Ultimate Products (UPGS) source, brand and distribute mostly small domestic appliances, audio products and housewares. This morning they issued their annual results which I have now fully digested. This article supersedes this morning’s 7:59 cut.
Turnover, international split and underlying EBITDA had already been reported in early September, a little over a month past their end-July year end, and covered here, but for the sake of completeness they were strong, with revenue up 41% and underlying EBITDA up 53%.
Today’s announcement sets out the taxation, amortisation, depreciation etc. and therefore EPS. These costs proved to be slightly lower than expected resulting in EPS of 8.2p (up 52%) versus guidance via Equity Development of 8.1p. Cashflow also proved to be ahead of modest expectations.
But the most important information today was the detailed breakdown in different departments, associated commentary and general outlook.
I was initially disappointed that the exceptional German growth seen in H2 2018 and H1 2019 following the opening of a local office and showroom in April 2018 had stalled. However growth in the 3x larger Europe (ex. UK and Germany) region has continued after adjusting for one-off and seasonal factors, more than compensating and boding well for FY 2020. It seems that the strategy of using the Germany presence as a base to sell into neighbouring countries may be working.
The detailed commentary is very strong:
- UK Discounters, which have been a drag on sales recently, are described as “returning to growth” in H2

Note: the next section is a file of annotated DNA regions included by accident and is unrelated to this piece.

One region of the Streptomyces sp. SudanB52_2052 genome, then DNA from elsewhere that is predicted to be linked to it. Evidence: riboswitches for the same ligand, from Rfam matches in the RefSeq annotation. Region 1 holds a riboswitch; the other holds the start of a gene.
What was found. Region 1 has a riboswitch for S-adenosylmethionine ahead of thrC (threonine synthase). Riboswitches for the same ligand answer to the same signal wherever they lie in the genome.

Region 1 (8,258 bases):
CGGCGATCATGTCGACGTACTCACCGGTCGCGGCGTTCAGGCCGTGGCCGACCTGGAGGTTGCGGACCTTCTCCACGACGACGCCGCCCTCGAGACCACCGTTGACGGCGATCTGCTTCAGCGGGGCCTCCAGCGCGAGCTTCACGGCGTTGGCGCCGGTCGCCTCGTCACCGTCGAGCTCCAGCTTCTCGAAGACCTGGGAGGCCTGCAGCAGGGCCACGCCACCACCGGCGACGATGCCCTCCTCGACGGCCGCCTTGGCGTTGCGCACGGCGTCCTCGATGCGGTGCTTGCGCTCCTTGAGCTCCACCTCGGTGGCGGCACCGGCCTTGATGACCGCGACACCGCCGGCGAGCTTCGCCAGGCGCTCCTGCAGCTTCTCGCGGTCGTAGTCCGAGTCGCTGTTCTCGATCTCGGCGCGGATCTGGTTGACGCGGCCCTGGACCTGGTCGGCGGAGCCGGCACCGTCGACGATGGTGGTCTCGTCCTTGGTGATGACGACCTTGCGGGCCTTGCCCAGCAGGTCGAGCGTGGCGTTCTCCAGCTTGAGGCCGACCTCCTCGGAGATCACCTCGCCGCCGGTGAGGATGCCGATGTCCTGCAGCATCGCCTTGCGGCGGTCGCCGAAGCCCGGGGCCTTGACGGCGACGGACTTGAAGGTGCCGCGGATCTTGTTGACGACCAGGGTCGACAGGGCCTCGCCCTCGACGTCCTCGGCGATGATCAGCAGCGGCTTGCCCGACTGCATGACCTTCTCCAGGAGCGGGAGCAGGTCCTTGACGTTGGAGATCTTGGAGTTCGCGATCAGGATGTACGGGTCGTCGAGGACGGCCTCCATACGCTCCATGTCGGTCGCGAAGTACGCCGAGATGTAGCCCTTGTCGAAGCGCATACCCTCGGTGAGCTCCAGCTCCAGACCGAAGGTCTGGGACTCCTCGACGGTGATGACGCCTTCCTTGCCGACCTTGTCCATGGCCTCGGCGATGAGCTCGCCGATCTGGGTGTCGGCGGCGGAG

- Supermarkets grew 67% and it is said “strong growth has continued [into] H1 FY20”.
- Online also by 63% and momentum has “continued into FY 20 with turnover to date significantly ahead of last year”.
There are reasons to be optimistic elsewhere, for example that the gross margin compression due to a weak pound in H2 will reverse for FY 2020.
There are however several negative points:
- Debt is relatively high. Boasts that net debt/EBITDA has fallen from 2.0x to 1.5x from a company that has recently suffered a 45% year-on-year in EBITDA does not reassure me. Balancing this, the loans are mostly cheap invoice discounting, they have plenty headroom and they’ve recently been refinanced.
- Cash flow is very poor. However this is due to working capital being consumed by high growth and will normalise as growth slows. There is limited scope for more changes from free-on-board to landed that previously caused exceptional outflows.
- A planned investment of £1.8m in the head office in FY2020 will further affect cash flow.
- The dividend is not secure. Given the above and in accordance with the stated dividend policy, any setback would result in a dividend cut. In my opinion the dividend policy is currently too generous.
The overall outlook is more muted than the individual segment commentary, emphasising the uncertainties in the UK and describing the order book as “moderately ahead of this time last year”. Equity Development have been guided to maintain the forecast of 5% sales growth for 2020, yet I would describe 5% as “slightly” or “marginally” ahead, whereas to me “moderately” means around 10%. Regardless of this, the company has a recent track record of conservative guidance.
Projecting recent trends forward I now see FY 2020 revenue of £140m (with £80m in H1), EBITDA of £13m and EPS of 11p. This is ahead of my earlier estimates due to stronger growth in the large “Rest of Europe” category and from UK Supermarkets. It is also significantly ahead official guidance. Accordingly I expect a positive trading update in early January.